02-19-2019  12:57 am      •     
By The Skanner News
Published: 07 March 2007

We have just completed another Black History Month and the talk and remembrance of the Tuskegee Airman revved up to great heights once again.
This year at the end of March the Tuskegee Airmen of World War II will receive the Congressional Gold Medal. This will make us all very proud. This talk and ceremony gets very personal to me. You see, one of the original four Tuskegee Airmen graduates was my father-in-law. He, more importantly, conceived and raised the most beautiful woman to ever walk this earth — my Kay. His blood runs in the veins of our two sons. His personal story belongs to me and a few others. A "Hero"? Yes indeed.
Pops, Charles Henry DeBow Jr., never really talked much about his war experiences. I noticed early that there was something eating away and he would gloss it over when approached. Kay fell in love with me partly because Pops and I were so similar. While in a restaurant she revealed to me her affections and stated "Now, its time for you to talk to the other man in my life." She escorted me to a pay phone and called her father. During our first conversation he said, "Kay tells me you have some military experience when we physically meet let's compare notes."
Not long after, I had the opportunity to hear Charles DeBow's reflections of his experience as a Tuskegee Airman and the treatment this country gave its Black veterans of World War II. I took him up to the roof of our Detroit apartment. It was just him, me, two glasses and a bottle of Jack Daniels. We sat overlooking the beautiful Detroit River and Belle Isle Park. There, for three hours, I heard it all coming from this hero's heart.
He had a strong affinity for flying all his life. He earned his pilot license before finishing high school. He, like the other three original Tuskegee Airmen, was a pilot prior to the formal military training. They came ready.
The Tuskegee Airmen were well motivated and anxious to get into the fighting. They had a little activity in Northern Africa but the real test came in Italy. When General Patton led our troops onto Sicily, they encountered a major challenge. The Nazis assembled a formidable counter attack with fierce artillery bombardment. We couldn't move another inch. As documented on the War Channel and Fox News War Stories, it was the Tuskegee Airmen who wiped out the German artillery units and freed our troops from harm's way. From there the beginning of the end of the war began. There is film that shows the return of the Tuskegee Airmen from that heroic bombing raid. The first plane lands and out pops Charles DeBow in all his glory. Man that makes my family so proud to see over and over again. One of the commanding generals sent a message to "thank those colored pilots for saving the battle."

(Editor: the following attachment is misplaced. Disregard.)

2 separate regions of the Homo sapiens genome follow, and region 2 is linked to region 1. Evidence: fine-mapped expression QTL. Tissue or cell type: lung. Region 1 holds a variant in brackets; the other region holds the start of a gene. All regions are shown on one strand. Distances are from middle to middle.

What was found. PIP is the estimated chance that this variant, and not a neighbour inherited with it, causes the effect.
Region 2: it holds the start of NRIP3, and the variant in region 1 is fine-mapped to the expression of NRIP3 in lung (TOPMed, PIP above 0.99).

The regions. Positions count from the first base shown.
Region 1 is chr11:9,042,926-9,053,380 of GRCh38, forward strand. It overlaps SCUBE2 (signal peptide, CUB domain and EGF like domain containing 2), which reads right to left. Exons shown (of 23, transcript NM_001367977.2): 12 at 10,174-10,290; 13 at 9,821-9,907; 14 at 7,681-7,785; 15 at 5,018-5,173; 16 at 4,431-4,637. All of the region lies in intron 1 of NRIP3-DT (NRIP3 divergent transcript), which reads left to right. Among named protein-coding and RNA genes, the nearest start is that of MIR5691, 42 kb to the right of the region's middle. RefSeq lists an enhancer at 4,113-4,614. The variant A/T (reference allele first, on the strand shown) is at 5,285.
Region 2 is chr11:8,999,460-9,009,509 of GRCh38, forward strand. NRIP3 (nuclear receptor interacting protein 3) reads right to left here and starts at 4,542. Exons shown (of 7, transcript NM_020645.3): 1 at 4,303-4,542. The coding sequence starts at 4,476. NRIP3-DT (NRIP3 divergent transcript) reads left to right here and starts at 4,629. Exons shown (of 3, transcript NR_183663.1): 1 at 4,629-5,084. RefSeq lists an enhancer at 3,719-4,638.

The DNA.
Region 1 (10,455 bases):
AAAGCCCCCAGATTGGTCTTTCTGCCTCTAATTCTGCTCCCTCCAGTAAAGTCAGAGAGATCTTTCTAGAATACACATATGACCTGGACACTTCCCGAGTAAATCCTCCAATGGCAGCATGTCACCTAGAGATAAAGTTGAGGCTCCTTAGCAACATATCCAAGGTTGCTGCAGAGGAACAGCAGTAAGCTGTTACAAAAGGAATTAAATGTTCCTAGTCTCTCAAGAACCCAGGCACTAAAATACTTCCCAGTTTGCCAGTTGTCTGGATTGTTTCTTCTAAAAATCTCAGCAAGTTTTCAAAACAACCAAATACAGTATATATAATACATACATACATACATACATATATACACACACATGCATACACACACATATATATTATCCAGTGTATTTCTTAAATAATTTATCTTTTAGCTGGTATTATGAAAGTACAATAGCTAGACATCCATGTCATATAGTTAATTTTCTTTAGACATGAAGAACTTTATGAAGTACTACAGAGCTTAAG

From Sicily and the mainland of Italy, they went to southern France and knocked out the German radar stations that supported the Normandy beaches. Without the success of this, there would not have been a D-Day. Not much is said about this exploit as well as the aggressive action in Italy. They want us to think that the Tuskegee Pilots simply escorted bombers back and forth and protected them from enemy planes. Oh yes, they did this but there were so much more challenging actions to credit them with.
During the war, our pilots had to eat in the kitchen with the cooks as Blacks were barred from the dining area. German officers, prisoners of war, ate in the dining area but not our Black pilots/officers.
After the war, the insults from a mentally defective nation continued. Charles DeBow returned to Indianapolis and was forced to stand in the rain while in uniform at the train station as "no Negroes allowed in the waiting lounge." He was denied rooms at prominent Detroit hotels despite wearing a uniform with captain bars and aviation wings. He forced his way into the Indiana University via the GI Bill of Rights but had to stay in a trailer off campus with all the other Black GI's because the dorms were for Whites only.
Despite it all he rose academically and trail blazed the civil rights action in Indianapolis. He was an American who served his country through 52 combat missions. His only regret was the loss of 66 fellow Tuskegee pilots. Tears rolled down his face as he remembered his buddies who fell one by one in defense and honor of their nation. They were all heroes. I thank God for the opportunity to have known and loved one of them.

Mr. Alford is the co-founder, President/CEO of the National Black Chamber of Commerce.

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